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Catholics in Poland, Western Ukraine welcome people fleeing threat of war

A woman lights a candle as she attends a prayer service at St. Michael’s Cathedral of the Orthodox Church of Ukraine in Kyiv Feb. 20, 2022. People displaced from homes in eastern Ukraine are already headed west, where church leaders are preparing to shelter them. (CNS photo/Umit Bektas, Reuters)

by Catholic News Service

WARSAW, Poland (CNS) — With the “further escalation of tension in Ukraine,” the president of the Polish bishops’ conference asked Polish Catholics to continue praying for peace, but also to be prepared to welcome Ukrainian refugees.

An archbishop in Lviv, Ukraine, made a similar statement, saying people displaced from their homes already were arriving in the western part of the country, and a representative of Catholic Relief Services said the U.S. Catholic international aid organization was prepared to help.

A Ukrainian service member walks along a trench at a position on the front line near the city of Novoluhanske in the Donetsk region Feb. 22, 2022. Russian President Vladimir Putin formally recognized the independence of separatists’ self-proclaimed Donetsk People’s Republic and the Luhansk People’s Republic, a move the U.S. government said was against international law. (CNS photo/Gleb Garanich, Reuters)

Archbishop Stanislaw Gadecki of Poznan, president of the Polish bishops’ conference, appealed “to my countrymen for open and hospitable hearts for refugees from Ukraine who will seek refuge from war in Poland.”

He made his appeal in a statement posted Feb. 21 on the bishops’ website after news that Russian-allied separatists in Eastern Ukraine had increased artillery and mortar attacks and, Feb. 17, had hit a kindergarten in Stanytsia Luhanska, when children were in the building; according to reports, none of the children were injured, but three staff members were.

Archbishop Gadecki’s statement was posted before Russian President Vladimir Putin formally recognized the independence of separatists’ self-proclaimed Donetsk People’s Republic and the Luhansk People’s Republic, a move the U.S. government said was against international law.

Encouraging Poles to continue praying for peace, the archbishop told them: “Everyone has the right to live in peace and security. Everyone has the right to seek for themselves and their loved ones conditions that will ensure a safe life.”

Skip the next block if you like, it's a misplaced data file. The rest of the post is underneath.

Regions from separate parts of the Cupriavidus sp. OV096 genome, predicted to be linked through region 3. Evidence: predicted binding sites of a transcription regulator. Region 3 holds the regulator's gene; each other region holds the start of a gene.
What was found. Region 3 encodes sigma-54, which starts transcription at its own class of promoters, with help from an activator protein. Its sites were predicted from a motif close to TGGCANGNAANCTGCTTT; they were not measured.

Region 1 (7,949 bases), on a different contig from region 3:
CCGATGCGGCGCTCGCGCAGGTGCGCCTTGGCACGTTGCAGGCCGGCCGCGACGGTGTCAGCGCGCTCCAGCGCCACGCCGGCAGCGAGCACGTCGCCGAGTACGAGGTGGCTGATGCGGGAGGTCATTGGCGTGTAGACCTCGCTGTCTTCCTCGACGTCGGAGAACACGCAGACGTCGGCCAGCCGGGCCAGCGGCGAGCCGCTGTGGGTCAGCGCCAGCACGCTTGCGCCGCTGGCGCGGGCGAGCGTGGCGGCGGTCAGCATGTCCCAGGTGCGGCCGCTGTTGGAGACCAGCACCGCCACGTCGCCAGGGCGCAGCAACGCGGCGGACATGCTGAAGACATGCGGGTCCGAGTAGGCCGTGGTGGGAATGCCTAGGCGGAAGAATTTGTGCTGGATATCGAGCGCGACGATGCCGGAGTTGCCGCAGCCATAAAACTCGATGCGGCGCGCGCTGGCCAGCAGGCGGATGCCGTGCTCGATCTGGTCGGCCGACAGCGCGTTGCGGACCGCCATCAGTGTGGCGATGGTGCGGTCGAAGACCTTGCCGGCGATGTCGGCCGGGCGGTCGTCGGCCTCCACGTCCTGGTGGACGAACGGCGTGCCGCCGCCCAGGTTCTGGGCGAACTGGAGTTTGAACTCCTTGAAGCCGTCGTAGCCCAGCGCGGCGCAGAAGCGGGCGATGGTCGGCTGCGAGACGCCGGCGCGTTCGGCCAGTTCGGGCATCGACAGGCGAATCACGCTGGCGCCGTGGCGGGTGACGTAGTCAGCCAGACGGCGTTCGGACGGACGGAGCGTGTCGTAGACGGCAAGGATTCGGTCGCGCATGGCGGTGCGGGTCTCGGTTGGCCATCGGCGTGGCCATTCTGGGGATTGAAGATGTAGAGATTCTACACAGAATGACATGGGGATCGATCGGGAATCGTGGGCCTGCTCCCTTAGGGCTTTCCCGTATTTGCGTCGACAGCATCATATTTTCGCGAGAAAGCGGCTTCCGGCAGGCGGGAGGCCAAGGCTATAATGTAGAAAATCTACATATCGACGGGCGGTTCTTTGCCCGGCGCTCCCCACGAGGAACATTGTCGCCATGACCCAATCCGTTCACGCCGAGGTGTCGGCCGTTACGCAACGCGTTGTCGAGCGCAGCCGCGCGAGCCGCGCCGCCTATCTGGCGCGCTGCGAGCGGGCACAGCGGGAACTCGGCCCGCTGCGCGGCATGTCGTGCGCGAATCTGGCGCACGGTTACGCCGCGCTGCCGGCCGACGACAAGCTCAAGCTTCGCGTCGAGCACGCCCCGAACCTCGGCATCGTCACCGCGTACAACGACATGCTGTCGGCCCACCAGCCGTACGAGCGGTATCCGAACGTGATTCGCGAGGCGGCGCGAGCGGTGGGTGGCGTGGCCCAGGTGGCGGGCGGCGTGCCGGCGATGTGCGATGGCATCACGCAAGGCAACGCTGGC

Even before the threat of war became so real, the archbishop said, Poland “opened its doors to newcomers from Ukraine, who live among us, work with us, pray in Polish churches and study in Polish schools.”

Archbishop Stanislaw Gadecki of Poznan, president of the Polish bishops’ conference, is pictured in a 2015 photo. Archbishop Gadecki urged continued prayers for peace in Ukraine and asked Polish Catholics to welcome Ukrainian refugees seeking peace. (CNS photo/Paul Haring)

Archbishop Gadecki asked Polish Catholics to give generously to Caritas Poland and their local parish Caritas agencies to help refugees; the agencies, he said, are making plans to increase refugee support programs “in case of further escalation of tension and military action.”

In Lviv, Archbishop Mieczyslaw Mokrzycki said while the church still hoped for a diplomatic resolution to the crisis, “we are ready to welcome people in churches, provide them with food and water. We have organized first-aid courses for priests, religious and laypeople to care for the injured if necessary.”

He told the pontifical aid agency Aid to the Church in Need that vacant houses had been rented and were being used as shelters for the displaced.

In Baltimore, Sean Callahan, president and CEO of Catholic Relief Services, said the agency was working with Caritas Ukraine preparing to provide assistance to civilians affected by an escalating conflict.

“At the same time, we recognize that the humanitarian crisis resulting from an invasion of Ukraine would completely overwhelm the capacity of the aid agencies in the region. The freezing winter temperatures, likely damage to health facilities and other vital infrastructure, and the enormity of the civilian population in harm’s way could lead to suffering on a scale we have not seen in Europe in our lifetimes.”

He said he hoped and prayed that “diplomacy prevails, and the situation comes to a peaceful resolution.”

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